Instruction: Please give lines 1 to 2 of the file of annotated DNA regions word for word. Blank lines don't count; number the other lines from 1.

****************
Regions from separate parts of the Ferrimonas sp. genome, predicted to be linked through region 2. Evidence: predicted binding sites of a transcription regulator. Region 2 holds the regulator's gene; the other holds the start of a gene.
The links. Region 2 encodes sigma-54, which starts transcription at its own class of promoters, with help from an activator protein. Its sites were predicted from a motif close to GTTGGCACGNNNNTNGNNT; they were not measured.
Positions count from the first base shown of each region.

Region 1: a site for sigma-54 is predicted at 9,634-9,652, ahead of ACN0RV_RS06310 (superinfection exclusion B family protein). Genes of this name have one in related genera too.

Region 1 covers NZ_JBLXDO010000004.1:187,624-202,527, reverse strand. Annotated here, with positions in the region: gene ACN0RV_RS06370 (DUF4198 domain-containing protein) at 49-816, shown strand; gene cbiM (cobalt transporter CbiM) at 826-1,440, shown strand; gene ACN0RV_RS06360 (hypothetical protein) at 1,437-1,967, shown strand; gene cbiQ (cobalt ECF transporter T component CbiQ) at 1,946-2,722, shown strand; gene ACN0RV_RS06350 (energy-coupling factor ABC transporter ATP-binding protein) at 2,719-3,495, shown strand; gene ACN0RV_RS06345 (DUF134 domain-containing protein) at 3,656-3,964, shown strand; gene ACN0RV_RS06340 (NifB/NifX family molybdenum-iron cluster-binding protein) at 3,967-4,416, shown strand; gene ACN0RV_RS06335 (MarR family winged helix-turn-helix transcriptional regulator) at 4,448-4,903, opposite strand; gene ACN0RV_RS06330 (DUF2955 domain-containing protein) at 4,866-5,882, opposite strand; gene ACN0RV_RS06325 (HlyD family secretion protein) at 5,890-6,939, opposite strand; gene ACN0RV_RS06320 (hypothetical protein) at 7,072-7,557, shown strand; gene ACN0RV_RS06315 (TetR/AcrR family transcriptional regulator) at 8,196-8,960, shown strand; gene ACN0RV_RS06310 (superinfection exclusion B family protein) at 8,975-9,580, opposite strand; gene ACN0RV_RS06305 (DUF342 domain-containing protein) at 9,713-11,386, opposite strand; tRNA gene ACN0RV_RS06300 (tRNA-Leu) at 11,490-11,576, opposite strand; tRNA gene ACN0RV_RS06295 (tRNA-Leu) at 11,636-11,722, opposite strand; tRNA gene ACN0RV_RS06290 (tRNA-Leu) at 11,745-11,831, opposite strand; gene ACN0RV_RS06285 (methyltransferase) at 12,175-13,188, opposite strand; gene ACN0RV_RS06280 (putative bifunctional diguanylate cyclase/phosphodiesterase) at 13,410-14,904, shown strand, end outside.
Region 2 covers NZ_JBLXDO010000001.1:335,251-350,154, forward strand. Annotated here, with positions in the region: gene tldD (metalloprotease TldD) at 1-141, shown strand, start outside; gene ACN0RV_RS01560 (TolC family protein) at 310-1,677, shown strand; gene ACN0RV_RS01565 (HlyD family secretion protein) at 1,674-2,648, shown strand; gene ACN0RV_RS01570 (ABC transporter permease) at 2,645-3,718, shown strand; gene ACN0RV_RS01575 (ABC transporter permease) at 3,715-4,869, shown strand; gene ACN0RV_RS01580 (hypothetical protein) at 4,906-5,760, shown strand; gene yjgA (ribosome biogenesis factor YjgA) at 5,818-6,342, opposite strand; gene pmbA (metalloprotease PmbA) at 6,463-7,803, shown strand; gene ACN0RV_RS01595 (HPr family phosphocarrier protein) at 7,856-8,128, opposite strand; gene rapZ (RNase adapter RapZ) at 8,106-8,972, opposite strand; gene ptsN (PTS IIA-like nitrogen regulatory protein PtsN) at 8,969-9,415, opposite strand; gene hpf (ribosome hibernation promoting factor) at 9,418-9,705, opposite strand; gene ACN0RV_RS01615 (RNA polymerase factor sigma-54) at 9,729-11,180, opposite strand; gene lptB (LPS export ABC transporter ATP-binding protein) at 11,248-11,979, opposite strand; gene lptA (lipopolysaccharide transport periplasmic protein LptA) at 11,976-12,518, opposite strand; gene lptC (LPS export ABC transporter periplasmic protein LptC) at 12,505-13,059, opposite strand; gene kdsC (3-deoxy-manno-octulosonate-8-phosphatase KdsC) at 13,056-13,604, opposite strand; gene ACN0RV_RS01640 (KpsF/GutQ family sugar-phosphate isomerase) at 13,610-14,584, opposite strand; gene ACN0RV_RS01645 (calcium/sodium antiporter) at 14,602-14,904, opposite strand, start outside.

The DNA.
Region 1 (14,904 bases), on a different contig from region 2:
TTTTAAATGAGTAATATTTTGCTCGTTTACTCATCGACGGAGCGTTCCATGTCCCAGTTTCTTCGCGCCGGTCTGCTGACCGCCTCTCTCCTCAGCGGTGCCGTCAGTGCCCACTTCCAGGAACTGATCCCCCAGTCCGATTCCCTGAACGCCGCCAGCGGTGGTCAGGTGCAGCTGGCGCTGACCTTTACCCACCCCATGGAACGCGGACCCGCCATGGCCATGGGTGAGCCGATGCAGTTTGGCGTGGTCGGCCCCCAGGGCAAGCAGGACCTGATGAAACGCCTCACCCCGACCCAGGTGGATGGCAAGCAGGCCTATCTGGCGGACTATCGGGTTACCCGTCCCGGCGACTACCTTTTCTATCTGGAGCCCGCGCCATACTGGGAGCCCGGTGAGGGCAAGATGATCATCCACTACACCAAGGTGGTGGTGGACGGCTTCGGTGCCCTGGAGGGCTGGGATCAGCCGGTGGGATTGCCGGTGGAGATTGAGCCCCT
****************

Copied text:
Regions from separate parts of the Ferrimonas sp. genome, predicted to be linked through region 2. Evidence: predicted binding sites of a transcription regulator. Region 2 holds the regulator's gene; the other holds the start of a gene.
The links. Region 2 encodes sigma-54, which starts transcription at its own class of promoters, with help from an activator protein. Its sites were predicted from a motif close to GTTGGCACGNNNNTNGNNT; they were not measured.